Preserving the Pinelands: Albert Horner’s Portraits of a National Treasure

The New Jersey State Museum is hosting  Preserving the Pinelands: Albert Horner’s Portraits of a National Treasure from through June 28, 2020 in the 1st floor East Gallery. The exhibit features images which capture the quiet beauty and intimate landscapes of New Jersey’s Pinelands National Reserve by photographer Albert Horner, and artifacts from the NJ State Museum’s collections which tell just some of the stories of the land, animals, people, and industries that make the Reserve a state and national treasure. Horner, a self-taught photographer from Medford Lakes, brings curiosity, reverence and a practiced eye to his craft, recording the forests, cedar swamps, meandering waterways and native wildflowers that make the Pinelands unique. In addition to being home to rare plant and animal species, the Reserve also contains archaeological sites and a vibrant cultural history of craftspeople, industry and agriculture.

The museum is open Tuesday - Sunday from 9:00 am to 4:45 pm. It is closed Mondays and on state holidays. The New Jersey State Museum is located at 205 West State Street, Trenton, NJ. For more information, 609-292-6300 or visit www.state.nj.us/state/museum/index.html.

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Through June 28, 2020 -  Piscataway, Middlesex County
Mid-Century New Jersey Exhibit


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Through 2020 - Ocean Township, Monmouth County
"Votes for Women: The Story of Suffrage"

When the Founders crafted the U.S. Constitution, they gave the authority to decide who could vote to the states. All but one decided it would be men—white, property-owning men, 21 years old and older.

The one exception was New Jersey. For the first few decades of our new nation, property-owning women in New Jersey could vote. But in 1807, state legislators took a step backward and rescinded the right. New Jersey women joined their sisters across the country who were shut off from the ballot.

The new exhibit, “Votes for Women: The Story of Suffrage” opening in the Woolley House, Sunday, tells of the remarkable campaign waged by women across the country to gain (and for New Jersey women, to regain) the vote.

The Start of a Movement
Most historians mark the start of the American suffrage movement from the 1848 Women’s Convention in Seneca Falls, New York, organized by Elizabeth Cady Stanton and Lucretia Mott. Both women had discovered their political voice fighting for the abolition of slavery. Both had felt the sting of being shut out by male-dominated leadership. They were outraged, frustrated, and ready to take on the status quo. 

The status quo at the time was a sorry mess for women. Not only were they barred from public speaking and leadership positions, but married women could not own property, keep their own wages, or enter into any legal contract. Women were shut out of most professions. Divorce was near impossible, even in cases of abuse. A woman’s place was in the home—often an inherited home whose title had been ceded to her husband.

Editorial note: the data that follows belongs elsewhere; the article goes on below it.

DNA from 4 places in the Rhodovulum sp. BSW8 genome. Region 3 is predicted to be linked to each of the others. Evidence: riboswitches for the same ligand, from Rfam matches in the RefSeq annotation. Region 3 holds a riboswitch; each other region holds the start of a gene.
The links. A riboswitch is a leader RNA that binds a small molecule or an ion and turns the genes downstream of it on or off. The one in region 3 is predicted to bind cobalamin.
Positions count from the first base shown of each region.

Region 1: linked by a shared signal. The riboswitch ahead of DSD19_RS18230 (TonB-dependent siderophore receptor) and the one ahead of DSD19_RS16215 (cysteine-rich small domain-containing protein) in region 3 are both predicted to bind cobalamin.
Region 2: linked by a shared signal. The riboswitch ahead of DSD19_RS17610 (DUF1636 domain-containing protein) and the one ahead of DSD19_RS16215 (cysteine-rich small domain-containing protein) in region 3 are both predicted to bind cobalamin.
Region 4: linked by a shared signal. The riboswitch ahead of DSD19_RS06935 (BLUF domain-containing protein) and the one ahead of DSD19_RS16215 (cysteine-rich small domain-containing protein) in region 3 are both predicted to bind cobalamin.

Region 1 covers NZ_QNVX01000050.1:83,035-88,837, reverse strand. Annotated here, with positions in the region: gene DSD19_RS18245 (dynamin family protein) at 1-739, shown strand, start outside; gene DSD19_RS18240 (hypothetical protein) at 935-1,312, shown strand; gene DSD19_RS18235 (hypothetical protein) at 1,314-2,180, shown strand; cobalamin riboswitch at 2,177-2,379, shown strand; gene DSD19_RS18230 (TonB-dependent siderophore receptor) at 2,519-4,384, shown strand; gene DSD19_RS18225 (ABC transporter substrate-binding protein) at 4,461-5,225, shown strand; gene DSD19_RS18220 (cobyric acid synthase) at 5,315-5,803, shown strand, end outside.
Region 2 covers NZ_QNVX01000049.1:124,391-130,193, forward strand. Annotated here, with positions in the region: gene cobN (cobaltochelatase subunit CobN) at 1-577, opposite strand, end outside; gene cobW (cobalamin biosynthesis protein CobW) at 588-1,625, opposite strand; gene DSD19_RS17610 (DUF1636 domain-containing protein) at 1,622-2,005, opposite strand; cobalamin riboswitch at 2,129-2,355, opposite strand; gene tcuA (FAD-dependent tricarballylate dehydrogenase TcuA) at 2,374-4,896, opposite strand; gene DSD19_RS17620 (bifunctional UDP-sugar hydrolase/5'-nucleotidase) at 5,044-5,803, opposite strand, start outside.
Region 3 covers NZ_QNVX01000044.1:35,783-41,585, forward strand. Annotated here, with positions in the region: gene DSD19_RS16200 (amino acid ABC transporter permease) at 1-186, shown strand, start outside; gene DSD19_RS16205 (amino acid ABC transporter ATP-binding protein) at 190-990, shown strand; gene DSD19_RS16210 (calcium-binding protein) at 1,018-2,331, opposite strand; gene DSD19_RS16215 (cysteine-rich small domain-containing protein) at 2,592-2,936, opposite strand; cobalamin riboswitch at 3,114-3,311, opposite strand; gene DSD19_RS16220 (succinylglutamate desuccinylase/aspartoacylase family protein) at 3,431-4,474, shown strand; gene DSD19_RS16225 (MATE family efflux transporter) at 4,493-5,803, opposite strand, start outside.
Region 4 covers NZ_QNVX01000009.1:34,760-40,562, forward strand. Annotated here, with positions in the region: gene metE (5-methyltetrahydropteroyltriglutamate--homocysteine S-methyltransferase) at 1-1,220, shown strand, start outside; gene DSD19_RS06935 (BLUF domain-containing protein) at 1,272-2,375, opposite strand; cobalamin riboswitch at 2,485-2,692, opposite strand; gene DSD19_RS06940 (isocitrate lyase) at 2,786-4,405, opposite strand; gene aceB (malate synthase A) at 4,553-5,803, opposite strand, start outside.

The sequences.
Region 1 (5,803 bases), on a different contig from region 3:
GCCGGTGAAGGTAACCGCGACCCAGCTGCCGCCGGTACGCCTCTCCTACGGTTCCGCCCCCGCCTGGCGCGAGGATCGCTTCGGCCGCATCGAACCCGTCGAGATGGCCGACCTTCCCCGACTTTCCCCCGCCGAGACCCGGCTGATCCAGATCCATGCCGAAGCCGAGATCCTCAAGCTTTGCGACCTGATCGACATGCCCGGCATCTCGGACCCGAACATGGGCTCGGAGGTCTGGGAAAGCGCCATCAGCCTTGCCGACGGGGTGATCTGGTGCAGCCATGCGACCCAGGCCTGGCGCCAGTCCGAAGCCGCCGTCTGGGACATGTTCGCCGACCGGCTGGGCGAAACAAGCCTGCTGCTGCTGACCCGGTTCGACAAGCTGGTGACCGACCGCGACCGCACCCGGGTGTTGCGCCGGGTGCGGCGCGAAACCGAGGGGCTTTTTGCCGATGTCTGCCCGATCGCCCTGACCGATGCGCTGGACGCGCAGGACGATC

In 1851, three years after the Seneca Falls conference, Elizabeth Cady Stanton met Susan B. Anthony. Though strikingly unlike in appearance and temperament, they became lifelong friends. Together, they made a formidable team that reigned for more than 50 years as the iconic leaders of the suffrage movement.

Anthony and Stanton travelled the country making speeches and gathering support. When Stanton, mother of seven, cut back on travel, she stayed hard a work—writing Anthony’s speeches, organizing supporters, even rewriting the Bible from a feminist perspective.

Both women were bitterly disappointed when Congress refused, following the Civil War, to expand the language of the 15th Amendment to bar discrimination in voting based on both race and sex. Their outrage generated harsh statements from these former abolitionists that created a lasting racial rift among suffragists.

Anthony and Stanton did not give up. In 1878, they pushed for a 16th Amendment to guarantee women the right to vote. The “Susan B. Anthony Amendment,” as it became known, failed in this first attempt and was introduced anew to each session of Congress for the next 42 years! The (by then) 19th Amendment, granting women’s suffrage, was finally ratified in 1920.

They Didn’t Live to see It
Neither Stanton nor Anthony lived to see passage. Their efforts fell short of their goals. But the inroads they gained, the organizations they created, and the national awareness they built set the stage for the next generation—the early 20th century activists who carried the campaign for women’s suffrage to victory.

The Second Wave
Among this second wave of suffragists were the daughters of Elizabeth Stanton and Lucretia Mott—and newcomers, including Carrie Chapman Catt and New Jersey native Alice Paul. Catt and Paul were rivals. Their strategies and styles were at odds. Catt favored local campaigns to change state voting laws. She thought militant demonstration unpatriotic after the U.S. entered World War I in 1917.